Editor’s Note: Telluride Inside… and Out covered the following films in detail. Watch for our upcoming coverage of “Bidder 70,” “Chasing Ice,” “Big in Bollywood,” and “Darwin.”

Mountainfilm in Telluride holds its 34th annual festival over Memorial Day Weekend, May 25- May 28, with a program of roughly 70 films and, as always, an eclectic roster of scientists, artists, writers, adventurers, and filmmakers. True to the festival’s roots, there are plenty of films about life in the mountains, but there is also a host of films about the greater world.

“With the symposium theme of population, we have several outstanding films that look at critical environmental, cultural and social issues that will blow people away,” said festival director David Holbrooke. “And then, sometimes there are films that don’t fit any particular genre, but they have a place at Mountainfilm because they’re outstanding and celebrate indomitable spirits.”

Holbrooke highlights 10 picks from the upcoming festival,  but not, he emphasized, because they’re his favorites:

“I don’t believe in ranking the films we play because they’re all, in their own way, worthwhile. And much of what you take away from a film is what you bring to it —your mood, energy and receptivity to new ideas — but I feel that all of these films in the list will resonate with audiences in a real and sustained way.”

A Taste of Mountainfilm’s 2012 Selections

 “Ai Weiwei: Never Sorry”: Artist Ai Weiwei is a major cultural and political force in China whose fearlessness shines through in this inspiring documentary by first-time filmmaker Alison Klayman.
“Bidder 70”: Telluride filmmakers Beth and George Gage tell the unprecedented story of climate activist Tim DeChristopher, who has taken civil disobedience to a new level.
“Big in Bollywood”: This rollicking fun, feel-good tale is about a Californian-born actor with little connection to his parents’ homeland of India until he’s asked to audition for a role in a Bollywood film, which turns out to be a hit and turns his life upside down.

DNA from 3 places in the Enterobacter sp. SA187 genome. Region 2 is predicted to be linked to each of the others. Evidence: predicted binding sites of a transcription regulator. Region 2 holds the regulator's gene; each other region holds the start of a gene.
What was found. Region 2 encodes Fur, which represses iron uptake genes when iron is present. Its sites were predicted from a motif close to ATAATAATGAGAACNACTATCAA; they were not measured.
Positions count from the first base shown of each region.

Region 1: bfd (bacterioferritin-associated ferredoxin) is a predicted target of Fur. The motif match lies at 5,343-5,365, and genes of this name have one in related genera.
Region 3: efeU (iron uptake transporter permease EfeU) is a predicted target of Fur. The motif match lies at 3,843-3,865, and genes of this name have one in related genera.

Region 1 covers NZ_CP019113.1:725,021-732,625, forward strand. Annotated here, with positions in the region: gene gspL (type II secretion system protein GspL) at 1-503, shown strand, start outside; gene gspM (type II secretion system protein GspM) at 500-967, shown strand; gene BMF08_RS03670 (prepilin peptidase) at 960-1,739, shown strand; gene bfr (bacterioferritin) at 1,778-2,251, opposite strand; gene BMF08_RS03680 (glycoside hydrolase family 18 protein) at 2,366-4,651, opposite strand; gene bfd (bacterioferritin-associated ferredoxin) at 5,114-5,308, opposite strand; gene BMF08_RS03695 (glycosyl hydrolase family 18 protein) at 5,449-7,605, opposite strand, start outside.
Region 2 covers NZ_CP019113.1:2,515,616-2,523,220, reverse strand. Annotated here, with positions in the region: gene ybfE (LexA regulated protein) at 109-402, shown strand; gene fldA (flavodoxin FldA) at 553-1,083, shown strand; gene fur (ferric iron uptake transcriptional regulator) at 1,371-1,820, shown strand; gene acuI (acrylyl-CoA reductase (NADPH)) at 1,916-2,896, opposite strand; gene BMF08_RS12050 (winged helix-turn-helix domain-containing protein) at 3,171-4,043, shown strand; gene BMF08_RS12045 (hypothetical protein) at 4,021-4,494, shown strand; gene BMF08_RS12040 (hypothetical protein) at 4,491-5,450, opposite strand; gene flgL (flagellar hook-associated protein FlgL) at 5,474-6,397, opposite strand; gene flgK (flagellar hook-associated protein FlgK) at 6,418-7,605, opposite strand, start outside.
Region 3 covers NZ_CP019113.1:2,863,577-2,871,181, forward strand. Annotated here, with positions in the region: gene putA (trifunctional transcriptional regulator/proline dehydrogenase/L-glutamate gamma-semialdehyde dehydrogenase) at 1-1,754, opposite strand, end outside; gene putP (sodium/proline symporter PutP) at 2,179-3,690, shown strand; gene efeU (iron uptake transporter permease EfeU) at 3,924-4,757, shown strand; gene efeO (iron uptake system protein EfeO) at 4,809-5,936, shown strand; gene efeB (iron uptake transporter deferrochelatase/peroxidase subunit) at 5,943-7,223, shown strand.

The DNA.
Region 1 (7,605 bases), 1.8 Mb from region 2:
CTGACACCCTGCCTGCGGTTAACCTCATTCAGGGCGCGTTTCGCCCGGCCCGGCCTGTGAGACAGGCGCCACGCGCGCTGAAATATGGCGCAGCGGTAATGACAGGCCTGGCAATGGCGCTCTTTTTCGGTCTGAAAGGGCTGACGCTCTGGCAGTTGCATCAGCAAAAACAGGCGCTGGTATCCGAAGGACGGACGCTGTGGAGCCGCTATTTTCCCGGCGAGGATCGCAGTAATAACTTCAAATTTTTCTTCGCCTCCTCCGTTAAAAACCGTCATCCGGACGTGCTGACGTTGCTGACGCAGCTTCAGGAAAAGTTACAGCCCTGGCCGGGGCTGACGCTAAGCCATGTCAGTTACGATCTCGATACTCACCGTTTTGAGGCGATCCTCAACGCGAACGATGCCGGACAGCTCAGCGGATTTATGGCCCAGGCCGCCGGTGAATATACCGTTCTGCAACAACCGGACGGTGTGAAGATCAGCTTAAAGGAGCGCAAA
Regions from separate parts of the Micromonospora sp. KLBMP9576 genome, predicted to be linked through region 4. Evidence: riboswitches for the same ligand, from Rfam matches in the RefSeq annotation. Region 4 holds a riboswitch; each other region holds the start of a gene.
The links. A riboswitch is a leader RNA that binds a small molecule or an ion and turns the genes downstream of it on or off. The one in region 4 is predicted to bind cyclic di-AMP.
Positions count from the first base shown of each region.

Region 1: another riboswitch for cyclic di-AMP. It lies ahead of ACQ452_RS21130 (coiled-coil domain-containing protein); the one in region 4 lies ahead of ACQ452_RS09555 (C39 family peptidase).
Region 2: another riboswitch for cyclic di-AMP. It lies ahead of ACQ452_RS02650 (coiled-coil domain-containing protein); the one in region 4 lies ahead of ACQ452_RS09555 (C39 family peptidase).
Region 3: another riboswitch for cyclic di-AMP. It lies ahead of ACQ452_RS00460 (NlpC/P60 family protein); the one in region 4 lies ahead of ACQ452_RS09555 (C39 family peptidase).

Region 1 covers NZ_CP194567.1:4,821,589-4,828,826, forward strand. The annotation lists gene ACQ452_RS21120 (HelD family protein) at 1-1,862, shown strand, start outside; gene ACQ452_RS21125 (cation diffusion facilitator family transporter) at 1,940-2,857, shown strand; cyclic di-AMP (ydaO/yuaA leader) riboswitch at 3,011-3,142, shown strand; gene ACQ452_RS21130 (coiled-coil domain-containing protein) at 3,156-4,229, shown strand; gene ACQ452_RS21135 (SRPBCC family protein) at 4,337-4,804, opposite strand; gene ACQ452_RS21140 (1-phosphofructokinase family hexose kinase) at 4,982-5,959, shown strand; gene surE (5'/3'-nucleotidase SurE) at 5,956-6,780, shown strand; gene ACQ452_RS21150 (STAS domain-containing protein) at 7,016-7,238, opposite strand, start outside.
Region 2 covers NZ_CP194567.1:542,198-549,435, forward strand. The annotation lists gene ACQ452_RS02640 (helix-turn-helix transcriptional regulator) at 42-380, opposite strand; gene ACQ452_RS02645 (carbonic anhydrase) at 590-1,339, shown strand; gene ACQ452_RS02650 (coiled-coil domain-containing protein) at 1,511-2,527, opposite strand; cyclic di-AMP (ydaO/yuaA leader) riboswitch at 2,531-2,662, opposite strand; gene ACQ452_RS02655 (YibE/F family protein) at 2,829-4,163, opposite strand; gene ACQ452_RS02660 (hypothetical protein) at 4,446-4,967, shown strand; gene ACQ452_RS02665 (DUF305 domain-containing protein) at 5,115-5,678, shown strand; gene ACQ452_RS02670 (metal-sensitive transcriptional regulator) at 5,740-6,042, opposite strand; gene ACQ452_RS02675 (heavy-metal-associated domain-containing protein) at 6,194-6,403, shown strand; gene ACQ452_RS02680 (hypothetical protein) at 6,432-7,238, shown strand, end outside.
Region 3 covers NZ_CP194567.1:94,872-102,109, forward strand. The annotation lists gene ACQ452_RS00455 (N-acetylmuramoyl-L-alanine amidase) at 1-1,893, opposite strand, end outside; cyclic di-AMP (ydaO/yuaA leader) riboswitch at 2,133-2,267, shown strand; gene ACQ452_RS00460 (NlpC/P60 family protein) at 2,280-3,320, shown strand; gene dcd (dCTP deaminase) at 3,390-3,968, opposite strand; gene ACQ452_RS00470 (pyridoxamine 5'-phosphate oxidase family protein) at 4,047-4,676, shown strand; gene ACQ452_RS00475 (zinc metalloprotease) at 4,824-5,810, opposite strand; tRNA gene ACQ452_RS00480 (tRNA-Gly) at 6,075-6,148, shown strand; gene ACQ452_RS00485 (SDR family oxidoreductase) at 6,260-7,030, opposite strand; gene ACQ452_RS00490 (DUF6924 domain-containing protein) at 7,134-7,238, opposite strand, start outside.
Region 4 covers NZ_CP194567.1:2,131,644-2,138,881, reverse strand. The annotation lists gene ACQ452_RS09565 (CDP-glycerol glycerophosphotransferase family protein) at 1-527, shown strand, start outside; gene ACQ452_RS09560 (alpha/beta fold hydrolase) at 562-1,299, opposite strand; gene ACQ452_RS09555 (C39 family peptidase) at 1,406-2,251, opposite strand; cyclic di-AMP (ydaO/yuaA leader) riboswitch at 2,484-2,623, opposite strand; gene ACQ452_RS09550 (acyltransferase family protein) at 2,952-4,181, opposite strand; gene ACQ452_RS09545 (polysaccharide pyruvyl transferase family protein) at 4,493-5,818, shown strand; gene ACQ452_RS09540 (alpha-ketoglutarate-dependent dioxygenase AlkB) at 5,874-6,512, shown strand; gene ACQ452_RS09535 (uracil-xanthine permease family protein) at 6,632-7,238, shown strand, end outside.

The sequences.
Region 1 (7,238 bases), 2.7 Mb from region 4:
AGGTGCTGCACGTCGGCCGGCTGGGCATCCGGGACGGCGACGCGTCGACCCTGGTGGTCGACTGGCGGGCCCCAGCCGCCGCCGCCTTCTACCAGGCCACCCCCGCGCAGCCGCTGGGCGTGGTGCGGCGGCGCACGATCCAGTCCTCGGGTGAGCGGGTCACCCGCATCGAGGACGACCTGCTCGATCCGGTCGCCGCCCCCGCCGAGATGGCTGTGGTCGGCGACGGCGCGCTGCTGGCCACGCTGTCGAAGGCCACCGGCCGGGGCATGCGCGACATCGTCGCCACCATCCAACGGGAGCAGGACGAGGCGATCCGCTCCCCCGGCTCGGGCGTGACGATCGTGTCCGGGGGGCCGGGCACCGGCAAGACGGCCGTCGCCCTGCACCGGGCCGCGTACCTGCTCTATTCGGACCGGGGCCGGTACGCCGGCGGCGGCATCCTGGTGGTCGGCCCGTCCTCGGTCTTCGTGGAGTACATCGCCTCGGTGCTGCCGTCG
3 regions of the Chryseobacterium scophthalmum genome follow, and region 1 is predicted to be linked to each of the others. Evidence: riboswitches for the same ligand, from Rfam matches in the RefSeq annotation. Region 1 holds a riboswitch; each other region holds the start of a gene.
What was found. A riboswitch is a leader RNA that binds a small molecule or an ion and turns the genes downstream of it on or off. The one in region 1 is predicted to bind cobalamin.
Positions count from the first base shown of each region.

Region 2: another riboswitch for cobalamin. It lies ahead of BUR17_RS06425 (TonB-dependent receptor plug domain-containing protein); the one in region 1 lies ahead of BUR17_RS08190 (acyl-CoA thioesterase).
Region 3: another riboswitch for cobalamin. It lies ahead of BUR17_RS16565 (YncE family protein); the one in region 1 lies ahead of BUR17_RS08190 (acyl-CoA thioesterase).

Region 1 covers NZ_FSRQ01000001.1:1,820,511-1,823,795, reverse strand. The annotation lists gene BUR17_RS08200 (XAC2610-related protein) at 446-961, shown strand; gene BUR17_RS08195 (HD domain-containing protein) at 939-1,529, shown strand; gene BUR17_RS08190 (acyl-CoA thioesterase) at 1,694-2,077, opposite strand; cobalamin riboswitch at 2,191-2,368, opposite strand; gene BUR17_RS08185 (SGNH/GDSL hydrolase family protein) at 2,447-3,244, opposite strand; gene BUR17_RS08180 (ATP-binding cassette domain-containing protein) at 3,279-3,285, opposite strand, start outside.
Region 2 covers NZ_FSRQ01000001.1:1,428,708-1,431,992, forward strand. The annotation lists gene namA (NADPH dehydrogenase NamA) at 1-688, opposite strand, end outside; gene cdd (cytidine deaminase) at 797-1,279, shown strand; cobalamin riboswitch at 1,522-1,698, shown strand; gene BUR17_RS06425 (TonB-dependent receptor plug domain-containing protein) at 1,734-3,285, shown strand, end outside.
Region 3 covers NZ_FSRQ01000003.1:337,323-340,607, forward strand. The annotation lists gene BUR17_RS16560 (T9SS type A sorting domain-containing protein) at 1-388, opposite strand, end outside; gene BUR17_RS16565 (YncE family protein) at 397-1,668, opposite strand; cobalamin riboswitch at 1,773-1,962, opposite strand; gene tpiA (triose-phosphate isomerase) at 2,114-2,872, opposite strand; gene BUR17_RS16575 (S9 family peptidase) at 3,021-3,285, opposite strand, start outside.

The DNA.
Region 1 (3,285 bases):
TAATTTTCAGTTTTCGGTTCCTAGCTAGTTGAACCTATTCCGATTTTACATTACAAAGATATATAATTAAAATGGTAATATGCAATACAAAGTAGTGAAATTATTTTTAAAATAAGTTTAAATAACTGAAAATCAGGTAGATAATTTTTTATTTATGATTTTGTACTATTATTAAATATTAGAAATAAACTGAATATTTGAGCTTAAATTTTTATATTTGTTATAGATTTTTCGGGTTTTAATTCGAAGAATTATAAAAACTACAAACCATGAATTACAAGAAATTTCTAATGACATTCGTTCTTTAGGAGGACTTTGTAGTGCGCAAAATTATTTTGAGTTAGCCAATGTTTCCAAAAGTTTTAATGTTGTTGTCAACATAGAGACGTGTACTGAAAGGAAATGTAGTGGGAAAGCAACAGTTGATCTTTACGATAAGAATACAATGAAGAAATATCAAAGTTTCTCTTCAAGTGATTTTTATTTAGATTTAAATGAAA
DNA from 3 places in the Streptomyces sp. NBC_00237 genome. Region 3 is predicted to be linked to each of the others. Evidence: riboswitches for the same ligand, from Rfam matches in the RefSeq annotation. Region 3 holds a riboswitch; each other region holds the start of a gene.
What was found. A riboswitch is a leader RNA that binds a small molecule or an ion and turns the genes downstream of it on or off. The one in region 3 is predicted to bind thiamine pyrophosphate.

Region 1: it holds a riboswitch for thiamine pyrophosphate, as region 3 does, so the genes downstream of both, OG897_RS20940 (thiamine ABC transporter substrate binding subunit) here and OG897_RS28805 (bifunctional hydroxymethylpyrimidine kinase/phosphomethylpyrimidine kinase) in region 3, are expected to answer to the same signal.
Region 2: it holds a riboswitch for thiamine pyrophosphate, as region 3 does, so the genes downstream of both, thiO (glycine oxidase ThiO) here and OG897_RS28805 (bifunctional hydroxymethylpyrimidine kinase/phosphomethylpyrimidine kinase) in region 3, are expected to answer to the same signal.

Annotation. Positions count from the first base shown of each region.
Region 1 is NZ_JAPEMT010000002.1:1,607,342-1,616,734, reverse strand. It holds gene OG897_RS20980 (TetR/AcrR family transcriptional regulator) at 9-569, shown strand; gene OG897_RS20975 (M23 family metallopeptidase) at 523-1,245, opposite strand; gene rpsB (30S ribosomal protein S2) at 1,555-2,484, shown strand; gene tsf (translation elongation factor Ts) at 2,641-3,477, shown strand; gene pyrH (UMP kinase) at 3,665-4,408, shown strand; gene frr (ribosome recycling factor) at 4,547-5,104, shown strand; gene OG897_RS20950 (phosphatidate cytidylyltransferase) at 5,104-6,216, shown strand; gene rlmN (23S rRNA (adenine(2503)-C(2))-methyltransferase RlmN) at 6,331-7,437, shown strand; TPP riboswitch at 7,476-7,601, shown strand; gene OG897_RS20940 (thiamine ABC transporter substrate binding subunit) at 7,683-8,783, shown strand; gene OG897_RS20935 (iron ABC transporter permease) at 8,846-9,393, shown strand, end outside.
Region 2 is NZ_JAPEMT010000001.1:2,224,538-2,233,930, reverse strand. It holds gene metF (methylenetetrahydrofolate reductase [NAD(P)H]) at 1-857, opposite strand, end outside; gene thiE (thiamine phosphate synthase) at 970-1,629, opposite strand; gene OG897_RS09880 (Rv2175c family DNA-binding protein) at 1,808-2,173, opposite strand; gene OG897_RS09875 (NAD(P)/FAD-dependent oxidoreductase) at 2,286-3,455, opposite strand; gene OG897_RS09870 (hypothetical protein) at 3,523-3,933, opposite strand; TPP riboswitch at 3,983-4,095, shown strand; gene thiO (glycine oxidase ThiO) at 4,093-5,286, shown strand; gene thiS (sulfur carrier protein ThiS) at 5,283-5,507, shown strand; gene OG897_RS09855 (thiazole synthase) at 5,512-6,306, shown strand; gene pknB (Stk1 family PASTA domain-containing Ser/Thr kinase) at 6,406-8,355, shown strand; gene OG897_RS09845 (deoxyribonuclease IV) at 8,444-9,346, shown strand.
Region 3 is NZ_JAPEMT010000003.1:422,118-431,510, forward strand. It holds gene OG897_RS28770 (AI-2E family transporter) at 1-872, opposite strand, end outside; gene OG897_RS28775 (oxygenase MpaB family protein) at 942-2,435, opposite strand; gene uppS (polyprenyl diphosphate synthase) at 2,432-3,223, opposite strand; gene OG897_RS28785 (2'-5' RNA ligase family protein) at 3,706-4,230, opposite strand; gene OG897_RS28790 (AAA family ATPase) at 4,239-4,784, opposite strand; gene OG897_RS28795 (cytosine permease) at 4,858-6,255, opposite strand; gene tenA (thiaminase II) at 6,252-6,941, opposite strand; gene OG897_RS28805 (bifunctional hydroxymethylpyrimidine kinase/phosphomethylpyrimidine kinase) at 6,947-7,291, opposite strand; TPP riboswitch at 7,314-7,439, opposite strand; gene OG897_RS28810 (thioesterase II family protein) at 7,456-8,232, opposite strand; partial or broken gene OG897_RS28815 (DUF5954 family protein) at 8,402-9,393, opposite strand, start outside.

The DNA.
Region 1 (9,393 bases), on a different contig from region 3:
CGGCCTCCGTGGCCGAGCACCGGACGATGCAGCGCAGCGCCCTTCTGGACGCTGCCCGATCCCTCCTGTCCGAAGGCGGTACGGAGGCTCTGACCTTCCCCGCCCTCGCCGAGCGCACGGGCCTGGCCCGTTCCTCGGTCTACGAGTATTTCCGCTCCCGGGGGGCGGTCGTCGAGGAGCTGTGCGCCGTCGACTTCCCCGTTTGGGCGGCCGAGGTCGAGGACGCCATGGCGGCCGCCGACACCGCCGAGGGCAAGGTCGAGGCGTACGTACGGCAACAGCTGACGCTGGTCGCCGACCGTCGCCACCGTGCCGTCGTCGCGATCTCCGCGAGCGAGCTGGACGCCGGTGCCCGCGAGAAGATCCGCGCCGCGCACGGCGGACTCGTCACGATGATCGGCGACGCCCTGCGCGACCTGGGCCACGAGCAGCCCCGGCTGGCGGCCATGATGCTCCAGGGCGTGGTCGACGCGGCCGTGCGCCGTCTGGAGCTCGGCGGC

“Chasing Ice”: Photographer James Balog set up time-lapse cameras and focused these truth-tellers on glaciers around the world. The result is a ground-breaking — or glacier-breaking — film about climate change and a harbinger of an uncertain future.
“Darwin”: This elegiac and haunting story about a small, remote Californian desert town weaves together the story of its boom/bust mining history, the mysterious nearby military base where secret weapons are tested, and the unforgettable residents who have chosen to live life on their own terms.
” Ethel”: Rory Kennedy, the youngest daughter of Ethel and Robert F. Kennedy, made this touching and tender, yet surprisingly funny, film about her mother..
“Fambul Tok”: This deep and powerful film tells the story of a way to forgiveness in Sierra Leone after a brutal civil war left the country riven.
“The Tsunami and the Cherry Blossom”: This stunningly beautiful film by Lucy Walker (director of Waste Land) movingly melds the seemingly disparate topics of the Japanese tsunami and the onset of the traditional Cherry Blossom season.
” Living Downstream“: Sandra Steingraber is a quietly powerful voice who makes the link between our environment and our health by telling her own story and extrapolating it to the many unnatural toxins in our world.
“Winter’s Wind: Skiing is life.” That’s the motto for this allegorical — yet very real — ode to the ski bum.

Holbrooke points out that this year’s festival will continue in the same direction it’s been heading:

“The guests, films and artists all cover a broad range of interests, and we’re sure that everyone will find something at Mountainfilm that moves them.”



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